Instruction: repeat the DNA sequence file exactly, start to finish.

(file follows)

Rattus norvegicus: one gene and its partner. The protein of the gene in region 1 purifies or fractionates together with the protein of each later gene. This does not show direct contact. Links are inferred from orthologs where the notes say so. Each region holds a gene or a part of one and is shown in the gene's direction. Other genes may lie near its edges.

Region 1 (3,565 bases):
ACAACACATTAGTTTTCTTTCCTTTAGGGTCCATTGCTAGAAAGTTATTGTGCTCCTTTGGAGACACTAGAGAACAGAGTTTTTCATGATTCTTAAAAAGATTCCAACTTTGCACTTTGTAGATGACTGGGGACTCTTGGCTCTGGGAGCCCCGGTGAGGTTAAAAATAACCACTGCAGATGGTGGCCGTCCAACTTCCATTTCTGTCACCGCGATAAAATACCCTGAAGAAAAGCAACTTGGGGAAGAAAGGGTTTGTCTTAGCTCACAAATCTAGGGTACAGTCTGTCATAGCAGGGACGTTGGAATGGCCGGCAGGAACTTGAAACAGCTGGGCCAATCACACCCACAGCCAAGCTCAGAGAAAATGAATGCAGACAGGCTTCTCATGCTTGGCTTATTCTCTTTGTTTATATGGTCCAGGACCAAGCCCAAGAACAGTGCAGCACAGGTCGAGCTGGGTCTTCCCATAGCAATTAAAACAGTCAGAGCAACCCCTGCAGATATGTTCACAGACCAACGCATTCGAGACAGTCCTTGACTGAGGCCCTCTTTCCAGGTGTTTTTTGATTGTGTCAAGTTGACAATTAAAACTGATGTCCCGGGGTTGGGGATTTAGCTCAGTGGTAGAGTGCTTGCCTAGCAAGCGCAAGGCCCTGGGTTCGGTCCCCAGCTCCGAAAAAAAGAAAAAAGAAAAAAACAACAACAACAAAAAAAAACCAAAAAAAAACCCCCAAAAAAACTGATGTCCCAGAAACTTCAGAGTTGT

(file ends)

Rattus norvegicus: one gene and its partner. The protein of the gene in region 1 purifies or fractionates together with the protein of each later gene. This does not show direct contact. Links are inferred from orthologs where the notes say so. Each region holds a gene or a part of one and is shown in the gene's direction. Other genes may lie near its edges.

Region 1 (3,565 bases):
ACAACACATTAGTTTTCTTTCCTTTAGGGTCCATTGCTAGAAAGTTATTGTGCTCCTTTGGAGACACTAGAGAACAGAGTTTTTCATGATTCTTAAAAAGATTCCAACTTTGCACTTTGTAGATGACTGGGGACTCTTGGCTCTGGGAGCCCCGGTGAGGTTAAAAATAACCACTGCAGATGGTGGCCGTCCAACTTCCATTTCTGTCACCGCGATAAAATACCCTGAAGAAAAGCAACTTGGGGAAGAAAGGGTTTGTCTTAGCTCACAAATCTAGGGTACAGTCTGTCATAGCAGGGACGTTGGAATGGCCGGCAGGAACTTGAAACAGCTGGGCCAATCACACCCACAGCCAAGCTCAGAGAAAATGAATGCAGACAGGCTTCTCATGCTTGGCTTATTCTCTTTGTTTATATGGTCCAGGACCAAGCCCAAGAACAGTGCAGCACAGGTCGAGCTGGGTCTTCCCATAGCAATTAAAACAGTCAGAGCAACCCCTGCAGATATGTTCACAGACCAACGCATTCGAGACAGTCCTTGACTGAGGCCCTCTTTCCAGGTGTTTTTTGATTGTGTCAAGTTGACAATTAAAACTGATGTCCCGGGGTTGGGGATTTAGCTCAGTGGTAGAGTGCTTGCCTAGCAAGCGCAAGGCCCTGGGTTCGGTCCCCAGCTCCGAAAAAAAGAAAAAAGAAAAAAACAACAACAACAAAAAAAAACCAAAAAAAAACCCCCAAAAAAACTGATGTCCCAGAAACTTCAGAGTTGT